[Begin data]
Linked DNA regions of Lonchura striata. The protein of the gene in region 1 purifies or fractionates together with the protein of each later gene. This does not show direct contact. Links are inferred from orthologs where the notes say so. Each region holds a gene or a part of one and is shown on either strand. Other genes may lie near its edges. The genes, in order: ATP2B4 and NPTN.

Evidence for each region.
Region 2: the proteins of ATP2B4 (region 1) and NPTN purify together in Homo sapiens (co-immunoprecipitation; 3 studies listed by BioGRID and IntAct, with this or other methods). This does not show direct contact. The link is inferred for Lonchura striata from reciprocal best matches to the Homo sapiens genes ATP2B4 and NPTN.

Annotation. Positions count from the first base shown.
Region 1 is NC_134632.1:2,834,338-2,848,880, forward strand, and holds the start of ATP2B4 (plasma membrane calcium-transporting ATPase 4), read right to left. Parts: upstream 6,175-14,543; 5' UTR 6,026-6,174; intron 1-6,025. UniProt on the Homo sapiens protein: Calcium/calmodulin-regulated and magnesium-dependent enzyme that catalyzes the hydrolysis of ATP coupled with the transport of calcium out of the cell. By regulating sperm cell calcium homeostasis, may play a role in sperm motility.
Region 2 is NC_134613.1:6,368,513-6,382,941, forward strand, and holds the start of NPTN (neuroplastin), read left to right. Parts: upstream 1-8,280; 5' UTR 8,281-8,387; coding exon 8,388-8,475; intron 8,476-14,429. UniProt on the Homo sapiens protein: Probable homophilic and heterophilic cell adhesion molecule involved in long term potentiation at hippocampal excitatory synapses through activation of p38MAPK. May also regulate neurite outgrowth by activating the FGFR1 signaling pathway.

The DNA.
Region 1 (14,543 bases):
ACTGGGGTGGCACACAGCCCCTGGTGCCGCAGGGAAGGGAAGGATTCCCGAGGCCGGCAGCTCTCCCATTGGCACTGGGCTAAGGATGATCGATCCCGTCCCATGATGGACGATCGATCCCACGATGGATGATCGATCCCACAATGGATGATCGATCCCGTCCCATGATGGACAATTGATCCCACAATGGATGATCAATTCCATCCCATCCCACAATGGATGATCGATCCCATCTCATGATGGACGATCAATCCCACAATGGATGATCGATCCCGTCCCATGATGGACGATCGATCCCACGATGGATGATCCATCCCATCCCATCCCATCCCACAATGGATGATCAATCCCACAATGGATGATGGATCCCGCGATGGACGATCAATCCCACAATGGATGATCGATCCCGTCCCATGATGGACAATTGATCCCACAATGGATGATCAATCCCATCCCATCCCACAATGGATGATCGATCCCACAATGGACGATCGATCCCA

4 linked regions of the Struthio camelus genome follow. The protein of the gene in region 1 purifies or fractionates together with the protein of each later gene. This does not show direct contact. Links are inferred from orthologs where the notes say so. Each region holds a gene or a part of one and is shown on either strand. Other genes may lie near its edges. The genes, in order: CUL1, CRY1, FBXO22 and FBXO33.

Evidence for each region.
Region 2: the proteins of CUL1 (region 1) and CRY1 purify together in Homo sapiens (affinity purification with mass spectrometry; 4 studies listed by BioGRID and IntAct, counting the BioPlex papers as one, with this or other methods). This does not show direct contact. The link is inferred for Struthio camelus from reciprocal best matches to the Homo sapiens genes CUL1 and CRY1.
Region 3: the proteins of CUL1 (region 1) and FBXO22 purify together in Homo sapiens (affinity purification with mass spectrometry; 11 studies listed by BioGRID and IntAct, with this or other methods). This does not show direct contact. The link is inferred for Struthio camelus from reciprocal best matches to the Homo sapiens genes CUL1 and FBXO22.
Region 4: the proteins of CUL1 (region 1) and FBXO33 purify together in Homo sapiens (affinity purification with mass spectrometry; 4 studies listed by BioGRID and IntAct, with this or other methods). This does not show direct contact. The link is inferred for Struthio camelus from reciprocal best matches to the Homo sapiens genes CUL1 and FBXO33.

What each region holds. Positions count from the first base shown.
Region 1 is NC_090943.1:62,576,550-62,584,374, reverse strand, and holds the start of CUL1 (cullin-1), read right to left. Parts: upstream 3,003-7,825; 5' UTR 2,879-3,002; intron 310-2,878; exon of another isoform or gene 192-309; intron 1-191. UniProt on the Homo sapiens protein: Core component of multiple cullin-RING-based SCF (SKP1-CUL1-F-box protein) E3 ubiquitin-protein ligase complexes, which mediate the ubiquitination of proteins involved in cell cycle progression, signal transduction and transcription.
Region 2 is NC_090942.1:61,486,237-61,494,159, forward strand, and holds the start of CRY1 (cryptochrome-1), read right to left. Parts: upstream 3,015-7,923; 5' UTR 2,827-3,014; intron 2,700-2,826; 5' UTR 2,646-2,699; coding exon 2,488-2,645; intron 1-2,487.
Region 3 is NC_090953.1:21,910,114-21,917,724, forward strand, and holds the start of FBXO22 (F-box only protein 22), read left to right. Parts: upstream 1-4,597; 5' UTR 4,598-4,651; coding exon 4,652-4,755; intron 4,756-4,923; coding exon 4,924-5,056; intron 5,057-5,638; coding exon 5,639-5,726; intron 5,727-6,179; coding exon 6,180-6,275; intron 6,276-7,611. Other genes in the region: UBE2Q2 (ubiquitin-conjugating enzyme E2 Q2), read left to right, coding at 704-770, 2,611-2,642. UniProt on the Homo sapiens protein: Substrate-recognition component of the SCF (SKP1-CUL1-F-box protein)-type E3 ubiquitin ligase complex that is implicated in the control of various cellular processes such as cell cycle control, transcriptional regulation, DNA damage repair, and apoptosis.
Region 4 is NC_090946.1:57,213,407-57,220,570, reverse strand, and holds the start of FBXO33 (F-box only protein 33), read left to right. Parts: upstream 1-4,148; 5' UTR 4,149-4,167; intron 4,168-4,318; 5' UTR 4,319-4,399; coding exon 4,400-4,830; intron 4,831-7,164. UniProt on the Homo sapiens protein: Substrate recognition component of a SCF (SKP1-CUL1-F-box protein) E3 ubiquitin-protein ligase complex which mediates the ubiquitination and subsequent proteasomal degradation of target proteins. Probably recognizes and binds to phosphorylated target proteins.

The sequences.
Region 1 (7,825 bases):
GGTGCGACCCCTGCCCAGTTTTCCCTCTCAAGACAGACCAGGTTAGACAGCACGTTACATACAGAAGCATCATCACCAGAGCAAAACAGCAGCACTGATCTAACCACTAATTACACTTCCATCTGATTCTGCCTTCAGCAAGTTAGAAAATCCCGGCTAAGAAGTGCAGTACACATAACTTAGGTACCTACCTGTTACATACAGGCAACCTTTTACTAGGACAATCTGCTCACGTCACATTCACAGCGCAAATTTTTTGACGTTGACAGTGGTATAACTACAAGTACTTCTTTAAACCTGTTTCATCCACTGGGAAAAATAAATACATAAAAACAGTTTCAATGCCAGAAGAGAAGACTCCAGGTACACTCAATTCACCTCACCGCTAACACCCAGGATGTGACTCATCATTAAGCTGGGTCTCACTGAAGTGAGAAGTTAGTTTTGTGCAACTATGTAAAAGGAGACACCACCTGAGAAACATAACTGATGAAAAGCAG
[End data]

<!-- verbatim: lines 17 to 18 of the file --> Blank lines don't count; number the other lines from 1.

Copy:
Region 2 is NC_090942.1:61,486,237-61,494,159, forward strand, and holds the start of CRY1 (cryptochrome-1), read right to left. Parts: upstream 3,015-7,923; 5' UTR 2,827-3,014; intron 2,700-2,826; 5' UTR 2,646-2,699; coding exon 2,488-2,645; intron 1-2,487.
Region 3 is NC_090953.1:21,910,114-21,917,724, forward strand, and holds the start of FBXO22 (F-box only protein 22), read left to right. Parts: upstream 1-4,597; 5' UTR 4,598-4,651; coding exon 4,652-4,755; intron 4,756-4,923; coding exon 4,924-5,056; intron 5,057-5,638; coding exon 5,639-5,726; intron 5,727-6,179; coding exon 6,180-6,275; intron 6,276-7,611. Other genes in the region: UBE2Q2 (ubiquitin-conjugating enzyme E2 Q2), read left to right, coding at 704-770, 2,611-2,642. UniProt on the Homo sapiens protein: Substrate-recognition component of the SCF (SKP1-CUL1-F-box protein)-type E3 ubiquitin ligase complex that is implicated in the control of various cellular processes such as cell cycle control, transcriptional regulation, DNA damage repair, and apoptosis.